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If your seat die engages the ogive of the bullet, not the tip of the bullet, and the diameter of the seat stem opening is smaller than the diameter of the bullet, which it has to be to engage and seat the bullet, wouldn't the spacing between the ogive and the lands be constant regardless of ogive type and ogive tolerances? Seems to me the only difference would be how much bullet tip would extend into the bore but the spacing between ogive and lands would always be the same.
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Old June 3, 2005, 08:04 AM   #7
HSMITH
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Flashhole, yes it would be consistent, but OAL from base to bullet tip can vary as much as .015" from what I have seen. What cdoc is saying is that you really don't know where the ogive will make contact with the riflng if you don't measure where the ogive is.
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Old June 4, 2005, 07:39 AM   #8
cdoc42
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I'm not certain that the seating stem engages the ogive- it would have to have a pretty deep aperture and none of mine do. They seem to engage the bullet no deeper than just behind the tip, to avoid damaging the lead.

Manufacturing quirks and tolerances seem to be the bug. Nosler bullets have less variation than Hornady for me, until the SSTs came along. Barnes, I recall, made a statement one time recommending their bullets not be seated closer than 0.02 (or was it 0.20?) but gave no reason. I suspected it was ogive position variations that occur in the manufacture of pure copper bullets.

If you don't measure your "OAL-OG" not all your loads will be the same distance from the lands and any failure to get really tight groups might be thereby explained. That day.
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Old June 5, 2005, 04:09 AM   #9
Sturm
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The seating stem engages the Ogive, except in cases where the seater is designed for a flatnose bullet, and truncated cone shapes with handgun bullets. The Ogive, or the tangent of a bullet is the only part of a bullet, besides the full diameter shank that is of concern with headspace, or freebore. Speaking of which, wasn't there a band in the 60's or 70's called the O-Gives?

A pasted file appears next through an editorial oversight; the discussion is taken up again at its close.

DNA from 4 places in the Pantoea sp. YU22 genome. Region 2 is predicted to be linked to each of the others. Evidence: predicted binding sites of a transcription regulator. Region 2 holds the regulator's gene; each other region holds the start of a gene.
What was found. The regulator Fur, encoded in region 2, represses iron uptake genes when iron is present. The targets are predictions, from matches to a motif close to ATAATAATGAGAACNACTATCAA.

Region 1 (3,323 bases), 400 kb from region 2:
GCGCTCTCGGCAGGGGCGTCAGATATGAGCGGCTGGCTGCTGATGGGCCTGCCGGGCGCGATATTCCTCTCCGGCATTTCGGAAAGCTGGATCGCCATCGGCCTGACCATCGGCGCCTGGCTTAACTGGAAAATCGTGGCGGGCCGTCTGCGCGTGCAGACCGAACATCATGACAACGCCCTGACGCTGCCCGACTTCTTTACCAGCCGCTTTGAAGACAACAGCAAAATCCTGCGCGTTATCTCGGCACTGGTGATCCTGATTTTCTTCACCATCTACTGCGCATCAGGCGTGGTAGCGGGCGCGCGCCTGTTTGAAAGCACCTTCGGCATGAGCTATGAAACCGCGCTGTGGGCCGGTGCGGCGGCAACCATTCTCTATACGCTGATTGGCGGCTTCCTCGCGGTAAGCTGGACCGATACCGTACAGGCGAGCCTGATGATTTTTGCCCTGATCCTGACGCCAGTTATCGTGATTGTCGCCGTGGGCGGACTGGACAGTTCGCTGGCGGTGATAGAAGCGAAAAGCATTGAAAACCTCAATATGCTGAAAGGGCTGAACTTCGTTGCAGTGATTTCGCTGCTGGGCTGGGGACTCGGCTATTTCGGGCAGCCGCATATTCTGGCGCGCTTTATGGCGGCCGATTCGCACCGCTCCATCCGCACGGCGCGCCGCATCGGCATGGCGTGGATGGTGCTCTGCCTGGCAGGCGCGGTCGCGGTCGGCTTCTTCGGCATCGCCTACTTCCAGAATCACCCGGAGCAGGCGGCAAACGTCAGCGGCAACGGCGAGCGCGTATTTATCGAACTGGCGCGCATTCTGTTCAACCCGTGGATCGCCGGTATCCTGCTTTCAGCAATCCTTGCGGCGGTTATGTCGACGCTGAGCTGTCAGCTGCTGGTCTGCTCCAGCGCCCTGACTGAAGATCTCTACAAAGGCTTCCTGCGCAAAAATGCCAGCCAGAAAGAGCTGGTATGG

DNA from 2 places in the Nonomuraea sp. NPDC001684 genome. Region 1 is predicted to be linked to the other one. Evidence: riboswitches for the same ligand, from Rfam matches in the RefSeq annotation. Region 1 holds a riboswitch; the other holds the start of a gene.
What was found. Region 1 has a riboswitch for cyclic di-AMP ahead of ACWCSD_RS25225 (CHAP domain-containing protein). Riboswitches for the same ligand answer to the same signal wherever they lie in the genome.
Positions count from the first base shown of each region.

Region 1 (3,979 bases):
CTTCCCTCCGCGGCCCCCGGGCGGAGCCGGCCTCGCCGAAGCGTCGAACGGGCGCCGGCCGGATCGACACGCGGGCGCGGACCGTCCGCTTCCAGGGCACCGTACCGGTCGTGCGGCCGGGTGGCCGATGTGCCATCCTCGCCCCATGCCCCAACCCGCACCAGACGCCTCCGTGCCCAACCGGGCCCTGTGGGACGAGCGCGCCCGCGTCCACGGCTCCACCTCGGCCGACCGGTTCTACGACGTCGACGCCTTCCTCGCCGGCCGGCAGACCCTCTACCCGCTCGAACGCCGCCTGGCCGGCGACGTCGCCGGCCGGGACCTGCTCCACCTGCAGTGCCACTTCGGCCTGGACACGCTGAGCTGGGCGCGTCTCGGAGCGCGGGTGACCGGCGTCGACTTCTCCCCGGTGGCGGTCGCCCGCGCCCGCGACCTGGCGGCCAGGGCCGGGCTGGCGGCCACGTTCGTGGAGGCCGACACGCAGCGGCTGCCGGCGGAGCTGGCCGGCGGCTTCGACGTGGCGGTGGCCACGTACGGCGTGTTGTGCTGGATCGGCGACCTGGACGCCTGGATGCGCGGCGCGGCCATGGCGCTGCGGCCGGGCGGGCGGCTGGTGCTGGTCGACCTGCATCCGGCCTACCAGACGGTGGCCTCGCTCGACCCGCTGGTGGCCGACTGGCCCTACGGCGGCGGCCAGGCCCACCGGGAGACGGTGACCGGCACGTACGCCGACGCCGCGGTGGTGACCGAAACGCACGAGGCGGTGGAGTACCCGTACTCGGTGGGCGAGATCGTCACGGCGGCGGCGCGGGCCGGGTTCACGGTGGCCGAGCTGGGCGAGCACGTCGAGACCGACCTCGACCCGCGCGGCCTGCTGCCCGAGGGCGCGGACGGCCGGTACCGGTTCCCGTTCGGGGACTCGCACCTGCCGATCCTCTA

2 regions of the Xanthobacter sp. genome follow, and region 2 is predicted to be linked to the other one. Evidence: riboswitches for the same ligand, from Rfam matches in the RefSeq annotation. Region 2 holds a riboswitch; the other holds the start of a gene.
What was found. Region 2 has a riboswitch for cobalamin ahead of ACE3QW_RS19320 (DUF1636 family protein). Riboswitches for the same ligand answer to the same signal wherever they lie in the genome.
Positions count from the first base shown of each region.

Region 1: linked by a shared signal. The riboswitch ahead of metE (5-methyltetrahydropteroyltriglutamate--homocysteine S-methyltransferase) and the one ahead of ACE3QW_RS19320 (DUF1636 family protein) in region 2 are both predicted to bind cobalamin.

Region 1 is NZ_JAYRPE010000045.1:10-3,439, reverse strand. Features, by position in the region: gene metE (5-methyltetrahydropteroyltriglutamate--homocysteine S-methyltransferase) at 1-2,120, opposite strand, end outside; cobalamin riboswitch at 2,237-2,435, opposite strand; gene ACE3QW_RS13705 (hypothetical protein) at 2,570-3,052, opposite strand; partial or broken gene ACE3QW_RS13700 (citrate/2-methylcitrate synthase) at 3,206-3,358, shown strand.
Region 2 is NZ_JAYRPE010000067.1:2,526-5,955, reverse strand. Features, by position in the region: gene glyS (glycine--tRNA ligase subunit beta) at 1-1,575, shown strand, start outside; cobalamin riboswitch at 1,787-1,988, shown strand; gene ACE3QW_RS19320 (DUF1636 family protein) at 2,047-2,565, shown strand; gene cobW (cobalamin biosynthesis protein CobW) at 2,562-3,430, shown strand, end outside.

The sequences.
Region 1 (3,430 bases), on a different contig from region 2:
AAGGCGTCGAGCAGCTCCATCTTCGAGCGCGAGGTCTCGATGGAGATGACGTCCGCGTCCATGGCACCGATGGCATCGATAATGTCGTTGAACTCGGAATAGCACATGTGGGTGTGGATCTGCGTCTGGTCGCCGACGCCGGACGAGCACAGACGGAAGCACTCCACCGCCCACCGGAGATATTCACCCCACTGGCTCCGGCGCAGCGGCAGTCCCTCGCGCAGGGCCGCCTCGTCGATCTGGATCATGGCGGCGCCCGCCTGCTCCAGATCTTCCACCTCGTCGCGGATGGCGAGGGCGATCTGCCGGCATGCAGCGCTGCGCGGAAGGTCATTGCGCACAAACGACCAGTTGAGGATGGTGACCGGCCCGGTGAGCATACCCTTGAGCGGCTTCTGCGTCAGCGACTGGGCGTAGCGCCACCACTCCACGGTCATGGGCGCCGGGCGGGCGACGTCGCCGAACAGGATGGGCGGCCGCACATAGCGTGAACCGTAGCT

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Old June 5, 2005, 05:21 AM   #10
DAVID NANCARROW
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Well, I'll point out the obvious. Make sure the loaded length will fit in the magazine!

Also, be careful with free bored chambers such as Weatherby. Not that you could load to engage the rifling on them, but somebody is gonna try.

I have an old Rem VS in 308, and for some reason, the chamber is long, and I mean really long. Easy to load for-just set oal to the length of the magazine box and go get em. Accuracy is very good-I can hold hold a half inch group at 100 yards with 150 grain hornady soft points. My Stony point tells me that I am .050" off the lands with a 2.820" OAL, but for some reason I cannot explain, it works.
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Old June 11, 2005, 04:42 PM   #11
B9mmHP
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Bullet Seating Depth.

First! I am by no means a professional reloader, but I do reload and read a lot about reloading in the three reloading manuals I have. I reread them often and review the Sierra Highpower Rifle Reloading tapes with G. David Tubb. I would suggest that every one should do the same. Every time I reread or watch the video I get something new out of them. (Maybe I’m just getting old) Sometimes I get knowledge from forums like this, and I hope that I can impart a little knowledge on.

Bullet seating depth is determined by the individual rifle and the magazine you are shooting not the caliber, no two guns have the same seating depth even if in the same caliber and brand name.

You should have the bullet seated to at least, to the bullet diameter to hold it in the cartridge and to seat and align properly. A “very” few thousands either way won’t make much difference if you need to, to get accuracy. If that doesn’t work, get different bullet.

You can not physically load an 110gr bullet to the same seating depth from the “lands” as you may be able to do with a 165gr bullet or larger. (See the above paragraph) Especially if the free bore is long as in a Weatherby and some others, and still maintain the bullet diameter to depth ratio. If you have a smaller caliber bullet, like in 22 calibers or 243 you may be able to raise the seating more if you shoot a single shot rifle and don`t beat up your ammo.

You should measure off the lands to the ogive and not the base of the bullet to get close to the seating depth, because the ogive is set, the base can very as in boat tail that is longer as apposed to the flat based bullet.

I have to hunt and peck to type much. So I suggest you read everything you can about reloading in books and tapes that were done by professionals.